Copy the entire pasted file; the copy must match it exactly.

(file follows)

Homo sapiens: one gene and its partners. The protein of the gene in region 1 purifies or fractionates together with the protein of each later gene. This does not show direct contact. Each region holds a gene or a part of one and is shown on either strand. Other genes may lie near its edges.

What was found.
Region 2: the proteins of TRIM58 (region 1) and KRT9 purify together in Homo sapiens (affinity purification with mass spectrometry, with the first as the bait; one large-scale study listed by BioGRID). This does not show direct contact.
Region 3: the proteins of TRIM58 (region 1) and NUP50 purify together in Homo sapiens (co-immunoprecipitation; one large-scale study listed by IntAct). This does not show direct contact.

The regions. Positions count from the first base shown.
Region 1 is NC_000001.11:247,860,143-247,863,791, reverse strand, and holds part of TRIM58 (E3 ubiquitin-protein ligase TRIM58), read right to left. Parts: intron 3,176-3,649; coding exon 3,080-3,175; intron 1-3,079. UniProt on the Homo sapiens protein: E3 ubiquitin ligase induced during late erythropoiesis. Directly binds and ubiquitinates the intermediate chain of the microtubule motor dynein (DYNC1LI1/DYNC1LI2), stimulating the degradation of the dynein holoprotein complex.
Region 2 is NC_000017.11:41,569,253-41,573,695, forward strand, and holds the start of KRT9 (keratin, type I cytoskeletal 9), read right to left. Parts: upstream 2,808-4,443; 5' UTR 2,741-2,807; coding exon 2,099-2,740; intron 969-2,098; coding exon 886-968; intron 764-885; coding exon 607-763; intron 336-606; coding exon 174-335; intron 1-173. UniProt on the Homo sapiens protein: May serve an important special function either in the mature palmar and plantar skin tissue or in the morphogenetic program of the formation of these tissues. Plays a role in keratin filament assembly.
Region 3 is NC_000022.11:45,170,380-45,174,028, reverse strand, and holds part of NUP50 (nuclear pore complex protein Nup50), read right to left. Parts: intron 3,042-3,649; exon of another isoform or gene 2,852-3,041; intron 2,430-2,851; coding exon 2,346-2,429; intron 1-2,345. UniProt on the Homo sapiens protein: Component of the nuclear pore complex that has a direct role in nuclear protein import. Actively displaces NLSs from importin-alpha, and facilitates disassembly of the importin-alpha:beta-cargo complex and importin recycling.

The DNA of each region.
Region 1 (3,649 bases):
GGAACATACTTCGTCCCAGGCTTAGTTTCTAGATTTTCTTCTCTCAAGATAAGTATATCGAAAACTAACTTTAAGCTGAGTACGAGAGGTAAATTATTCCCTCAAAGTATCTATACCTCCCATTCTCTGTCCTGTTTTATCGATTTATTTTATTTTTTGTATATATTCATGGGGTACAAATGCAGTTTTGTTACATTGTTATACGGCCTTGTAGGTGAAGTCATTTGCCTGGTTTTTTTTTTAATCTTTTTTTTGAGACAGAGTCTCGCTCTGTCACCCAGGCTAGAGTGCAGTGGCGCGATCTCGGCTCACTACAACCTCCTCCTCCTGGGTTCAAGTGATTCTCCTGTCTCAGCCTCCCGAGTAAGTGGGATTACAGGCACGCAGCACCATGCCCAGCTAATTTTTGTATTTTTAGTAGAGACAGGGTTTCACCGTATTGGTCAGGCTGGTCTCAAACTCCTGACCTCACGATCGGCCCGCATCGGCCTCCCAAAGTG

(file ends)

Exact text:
Homo sapiens: one gene and its partners. The protein of the gene in region 1 purifies or fractionates together with the protein of each later gene. This does not show direct contact. Each region holds a gene or a part of one and is shown on either strand. Other genes may lie near its edges.

What was found.
Region 2: the proteins of TRIM58 (region 1) and KRT9 purify together in Homo sapiens (affinity purification with mass spectrometry, with the first as the bait; one large-scale study listed by BioGRID). This does not show direct contact.
Region 3: the proteins of TRIM58 (region 1) and NUP50 purify together in Homo sapiens (co-immunoprecipitation; one large-scale study listed by IntAct). This does not show direct contact.

The regions. Positions count from the first base shown.
Region 1 is NC_000001.11:247,860,143-247,863,791, reverse strand, and holds part of TRIM58 (E3 ubiquitin-protein ligase TRIM58), read right to left. Parts: intron 3,176-3,649; coding exon 3,080-3,175; intron 1-3,079. UniProt on the Homo sapiens protein: E3 ubiquitin ligase induced during late erythropoiesis. Directly binds and ubiquitinates the intermediate chain of the microtubule motor dynein (DYNC1LI1/DYNC1LI2), stimulating the degradation of the dynein holoprotein complex.
Region 2 is NC_000017.11:41,569,253-41,573,695, forward strand, and holds the start of KRT9 (keratin, type I cytoskeletal 9), read right to left. Parts: upstream 2,808-4,443; 5' UTR 2,741-2,807; coding exon 2,099-2,740; intron 969-2,098; coding exon 886-968; intron 764-885; coding exon 607-763; intron 336-606; coding exon 174-335; intron 1-173. UniProt on the Homo sapiens protein: May serve an important special function either in the mature palmar and plantar skin tissue or in the morphogenetic program of the formation of these tissues. Plays a role in keratin filament assembly.
Region 3 is NC_000022.11:45,170,380-45,174,028, reverse strand, and holds part of NUP50 (nuclear pore complex protein Nup50), read right to left. Parts: intron 3,042-3,649; exon of another isoform or gene 2,852-3,041; intron 2,430-2,851; coding exon 2,346-2,429; intron 1-2,345. UniProt on the Homo sapiens protein: Component of the nuclear pore complex that has a direct role in nuclear protein import. Actively displaces NLSs from importin-alpha, and facilitates disassembly of the importin-alpha:beta-cargo complex and importin recycling.

The DNA of each region.
Region 1 (3,649 bases):
GGAACATACTTCGTCCCAGGCTTAGTTTCTAGATTTTCTTCTCTCAAGATAAGTATATCGAAAACTAACTTTAAGCTGAGTACGAGAGGTAAATTATTCCCTCAAAGTATCTATACCTCCCATTCTCTGTCCTGTTTTATCGATTTATTTTATTTTTTGTATATATTCATGGGGTACAAATGCAGTTTTGTTACATTGTTATACGGCCTTGTAGGTGAAGTCATTTGCCTGGTTTTTTTTTTAATCTTTTTTTTGAGACAGAGTCTCGCTCTGTCACCCAGGCTAGAGTGCAGTGGCGCGATCTCGGCTCACTACAACCTCCTCCTCCTGGGTTCAAGTGATTCTCCTGTCTCAGCCTCCCGAGTAAGTGGGATTACAGGCACGCAGCACCATGCCCAGCTAATTTTTGTATTTTTAGTAGAGACAGGGTTTCACCGTATTGGTCAGGCTGGTCTCAAACTCCTGACCTCACGATCGGCCCGCATCGGCCTCCCAAAGTG